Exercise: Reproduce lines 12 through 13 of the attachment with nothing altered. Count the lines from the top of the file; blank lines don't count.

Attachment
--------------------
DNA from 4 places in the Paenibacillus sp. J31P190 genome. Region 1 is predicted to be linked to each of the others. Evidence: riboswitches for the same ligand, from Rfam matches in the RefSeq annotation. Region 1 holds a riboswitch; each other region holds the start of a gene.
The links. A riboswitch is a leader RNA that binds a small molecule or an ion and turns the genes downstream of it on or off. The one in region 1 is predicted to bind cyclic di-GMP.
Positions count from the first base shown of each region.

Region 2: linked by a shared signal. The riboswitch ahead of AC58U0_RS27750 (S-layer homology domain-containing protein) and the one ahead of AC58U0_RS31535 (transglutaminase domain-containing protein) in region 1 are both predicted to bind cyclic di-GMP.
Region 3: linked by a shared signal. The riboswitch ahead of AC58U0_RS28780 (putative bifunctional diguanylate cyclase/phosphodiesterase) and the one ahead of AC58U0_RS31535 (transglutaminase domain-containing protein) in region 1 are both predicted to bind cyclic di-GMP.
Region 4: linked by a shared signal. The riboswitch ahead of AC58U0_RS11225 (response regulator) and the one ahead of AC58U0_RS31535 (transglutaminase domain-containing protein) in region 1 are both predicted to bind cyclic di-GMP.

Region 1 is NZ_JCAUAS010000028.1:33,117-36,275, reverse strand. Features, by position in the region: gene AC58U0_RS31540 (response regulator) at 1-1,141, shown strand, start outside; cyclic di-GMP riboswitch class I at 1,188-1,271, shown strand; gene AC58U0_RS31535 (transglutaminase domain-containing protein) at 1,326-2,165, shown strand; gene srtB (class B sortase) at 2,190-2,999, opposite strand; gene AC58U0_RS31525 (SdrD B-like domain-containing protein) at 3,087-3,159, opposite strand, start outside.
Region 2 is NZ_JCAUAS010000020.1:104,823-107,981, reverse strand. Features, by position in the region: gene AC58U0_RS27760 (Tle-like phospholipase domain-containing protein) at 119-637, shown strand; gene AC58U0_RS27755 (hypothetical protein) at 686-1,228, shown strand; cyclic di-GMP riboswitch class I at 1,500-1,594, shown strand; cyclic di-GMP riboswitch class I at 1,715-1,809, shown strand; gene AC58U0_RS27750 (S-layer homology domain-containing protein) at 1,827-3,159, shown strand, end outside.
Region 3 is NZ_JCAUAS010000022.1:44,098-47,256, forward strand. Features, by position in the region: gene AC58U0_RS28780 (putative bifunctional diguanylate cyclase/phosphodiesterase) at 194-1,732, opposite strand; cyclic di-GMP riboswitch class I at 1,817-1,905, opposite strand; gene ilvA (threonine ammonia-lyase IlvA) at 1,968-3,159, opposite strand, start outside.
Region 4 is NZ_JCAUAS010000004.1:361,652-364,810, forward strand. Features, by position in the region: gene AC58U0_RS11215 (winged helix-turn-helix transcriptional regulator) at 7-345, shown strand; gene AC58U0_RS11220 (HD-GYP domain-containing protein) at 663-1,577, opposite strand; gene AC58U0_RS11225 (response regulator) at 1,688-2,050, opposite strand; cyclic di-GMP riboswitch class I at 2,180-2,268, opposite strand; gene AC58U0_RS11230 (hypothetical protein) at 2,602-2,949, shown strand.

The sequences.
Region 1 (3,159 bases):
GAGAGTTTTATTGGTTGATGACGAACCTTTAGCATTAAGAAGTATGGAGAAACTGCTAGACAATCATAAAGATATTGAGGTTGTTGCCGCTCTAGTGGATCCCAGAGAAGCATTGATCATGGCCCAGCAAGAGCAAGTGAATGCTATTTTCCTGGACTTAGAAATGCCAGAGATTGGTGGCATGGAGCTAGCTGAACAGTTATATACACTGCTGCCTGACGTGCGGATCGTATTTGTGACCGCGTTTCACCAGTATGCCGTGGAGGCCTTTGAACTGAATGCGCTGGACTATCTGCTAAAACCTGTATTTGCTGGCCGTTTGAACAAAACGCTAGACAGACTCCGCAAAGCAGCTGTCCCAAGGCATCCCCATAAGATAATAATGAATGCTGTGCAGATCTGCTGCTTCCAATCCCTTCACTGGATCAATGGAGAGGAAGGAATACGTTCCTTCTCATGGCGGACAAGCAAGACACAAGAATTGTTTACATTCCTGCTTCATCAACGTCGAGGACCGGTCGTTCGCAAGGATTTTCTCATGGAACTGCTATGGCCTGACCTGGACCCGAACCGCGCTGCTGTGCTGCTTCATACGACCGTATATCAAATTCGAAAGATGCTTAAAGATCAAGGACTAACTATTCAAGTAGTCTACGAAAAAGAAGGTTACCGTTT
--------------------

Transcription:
Region 1 (3,159 bases):
GAGAGTTTTATTGGTTGATGACGAACCTTTAGCATTAAGAAGTATGGAGAAACTGCTAGACAATCATAAAGATATTGAGGTTGTTGCCGCTCTAGTGGATCCCAGAGAAGCATTGATCATGGCCCAGCAAGAGCAAGTGAATGCTATTTTCCTGGACTTAGAAATGCCAGAGATTGGTGGCATGGAGCTAGCTGAACAGTTATATACACTGCTGCCTGACGTGCGGATCGTATTTGTGACCGCGTTTCACCAGTATGCCGTGGAGGCCTTTGAACTGAATGCGCTGGACTATCTGCTAAAACCTGTATTTGCTGGCCGTTTGAACAAAACGCTAGACAGACTCCGCAAAGCAGCTGTCCCAAGGCATCCCCATAAGATAATAATGAATGCTGTGCAGATCTGCTGCTTCCAATCCCTTCACTGGATCAATGGAGAGGAAGGAATACGTTCCTTCTCATGGCGGACAAGCAAGACACAAGAATTGTTTACATTCCTGCTTCATCAACGTCGAGGACCGGTCGTTCGCAAGGATTTTCTCATGGAACTGCTATGGCCTGACCTGGACCCGAACCGCGCTGCTGTGCTGCTTCATACGACCGTATATCAAATTCGAAAGATGCTTAAAGATCAAGGACTAACTATTCAAGTAGTCTACGAAAAAGAAGGTTACCGTTT